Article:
FOR IMMEDIATE RELEASE
October 12, 2001
On Monday, October 15, a small flock of experimental whooping cranes will depart Necedah National Wildlife Refuge in Wisconsin on the longest ultralight-led migration with an endangered species in history. Three ultralight aircraft will lead the birds along a new migration route to Chassahowitzka National Wildlife Refuge in Florida, a journey of nearly 1,200 miles through seven states. After wintering in Florida, the cranes are expected to return to Wisconsin on their own next spring. If successful, migrating whooping cranes will be restored to eastern North American for the first time in over 100 years. Whooping cranes are a federally endangered species reduced to only 16 individuals in 1941. Today's wild and captive population nears 400, but the birds still face threats from cell phone towers, power lines, oil spills, drought and disease.
Media will have an opportunity to see the whooping cranes depart behind ultralight aircraft.
When: Monday, October 15, 2001
The Whooping Crane Eastern Partnership and US Fish and Wildlife Service will host a press conference with the migration team after the morning flight.
Press kits and b-roll will be available at the press conference and from these Whooping Crane Eastern Partnership contacts, north to south:
Operation Migration Inc., Blackstock Ontario, Canada, Heather Ray, 1-800-675-2618Daily updates, press kits, audio clips, photographs and links to other Whooping Crane Eastern Partnership sites are available at www.bringbackthecranes.org. The U.S. Fish and Wildlife Service is the principal federal agency responsible for conserving, protecting, and enhancing fish, wildlife, and plants and their habitats for the continuing benefit of the American people. The Service manages the 94-million-acre National Wildlife Refuge System that encompasses more than 535 national wildlife refuges, thousands of small wetlands, and other special management areas. It also operates 70 national fish hatcheries, 64 fishery resource offices, and 78 ecological services field stations. The agency enforces federal wildlife laws, administers the Endangered Species Act, manages migratory bird populations, restores nationally significant fisheries, conserves and restores wildlife habitat such as wetlands, and helps foreign governments with their conservation efforts. It also oversees the Federal Aid program that distributes hundreds of millions of dollars in excise taxes on fishing and hunting equipment to state fish and wildlife agencies.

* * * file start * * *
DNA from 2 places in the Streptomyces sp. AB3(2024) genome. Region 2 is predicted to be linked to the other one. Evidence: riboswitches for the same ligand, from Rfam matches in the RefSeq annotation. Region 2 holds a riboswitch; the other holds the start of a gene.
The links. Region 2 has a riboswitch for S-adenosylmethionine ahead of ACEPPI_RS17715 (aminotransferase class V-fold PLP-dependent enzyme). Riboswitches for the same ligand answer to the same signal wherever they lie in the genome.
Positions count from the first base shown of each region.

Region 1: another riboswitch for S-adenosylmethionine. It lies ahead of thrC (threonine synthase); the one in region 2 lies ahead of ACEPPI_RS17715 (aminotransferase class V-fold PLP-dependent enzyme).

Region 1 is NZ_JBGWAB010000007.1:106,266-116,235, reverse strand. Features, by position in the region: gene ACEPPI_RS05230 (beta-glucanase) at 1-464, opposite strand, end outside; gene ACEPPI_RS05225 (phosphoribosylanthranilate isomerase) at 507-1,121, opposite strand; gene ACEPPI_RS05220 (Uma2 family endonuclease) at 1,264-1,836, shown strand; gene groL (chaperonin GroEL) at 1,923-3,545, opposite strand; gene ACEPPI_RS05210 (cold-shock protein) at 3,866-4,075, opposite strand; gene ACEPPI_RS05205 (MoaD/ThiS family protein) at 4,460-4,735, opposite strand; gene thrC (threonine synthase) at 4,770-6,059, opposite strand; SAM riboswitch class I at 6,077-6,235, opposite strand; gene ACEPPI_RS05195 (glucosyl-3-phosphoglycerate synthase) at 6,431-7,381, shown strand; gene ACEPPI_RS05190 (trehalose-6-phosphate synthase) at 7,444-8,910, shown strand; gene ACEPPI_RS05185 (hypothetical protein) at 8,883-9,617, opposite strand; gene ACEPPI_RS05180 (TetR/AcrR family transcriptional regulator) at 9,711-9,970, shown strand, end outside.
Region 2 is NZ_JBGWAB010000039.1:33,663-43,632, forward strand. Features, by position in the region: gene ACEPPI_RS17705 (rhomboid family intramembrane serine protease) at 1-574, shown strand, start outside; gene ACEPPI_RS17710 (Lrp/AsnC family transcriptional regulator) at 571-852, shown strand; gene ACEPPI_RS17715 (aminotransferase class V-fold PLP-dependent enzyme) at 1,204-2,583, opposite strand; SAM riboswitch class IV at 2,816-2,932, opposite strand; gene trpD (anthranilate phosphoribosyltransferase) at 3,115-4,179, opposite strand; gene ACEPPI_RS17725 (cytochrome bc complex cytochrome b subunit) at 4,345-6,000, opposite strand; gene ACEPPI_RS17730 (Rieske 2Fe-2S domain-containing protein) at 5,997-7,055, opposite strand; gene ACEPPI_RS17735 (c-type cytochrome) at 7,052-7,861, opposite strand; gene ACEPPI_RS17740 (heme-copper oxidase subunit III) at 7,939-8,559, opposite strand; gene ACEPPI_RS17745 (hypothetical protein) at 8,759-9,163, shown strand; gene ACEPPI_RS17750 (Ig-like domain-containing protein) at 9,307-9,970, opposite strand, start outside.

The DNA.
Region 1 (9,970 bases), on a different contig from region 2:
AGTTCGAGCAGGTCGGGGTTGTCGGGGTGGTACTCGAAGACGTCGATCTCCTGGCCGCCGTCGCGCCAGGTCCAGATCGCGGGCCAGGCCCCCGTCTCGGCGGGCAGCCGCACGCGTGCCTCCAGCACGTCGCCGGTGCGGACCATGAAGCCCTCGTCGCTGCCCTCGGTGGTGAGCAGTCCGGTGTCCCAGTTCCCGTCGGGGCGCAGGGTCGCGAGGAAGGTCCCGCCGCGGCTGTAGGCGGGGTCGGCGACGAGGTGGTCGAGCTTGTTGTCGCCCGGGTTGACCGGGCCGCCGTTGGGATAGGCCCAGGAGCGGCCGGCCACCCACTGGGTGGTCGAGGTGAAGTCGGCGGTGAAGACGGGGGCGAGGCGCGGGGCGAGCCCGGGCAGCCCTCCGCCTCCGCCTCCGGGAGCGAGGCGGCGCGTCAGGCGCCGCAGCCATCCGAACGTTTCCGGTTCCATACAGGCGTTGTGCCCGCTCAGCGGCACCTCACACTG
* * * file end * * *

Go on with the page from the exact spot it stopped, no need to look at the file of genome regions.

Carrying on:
Patuxent Wildlife Research Center on the Whooping Crane
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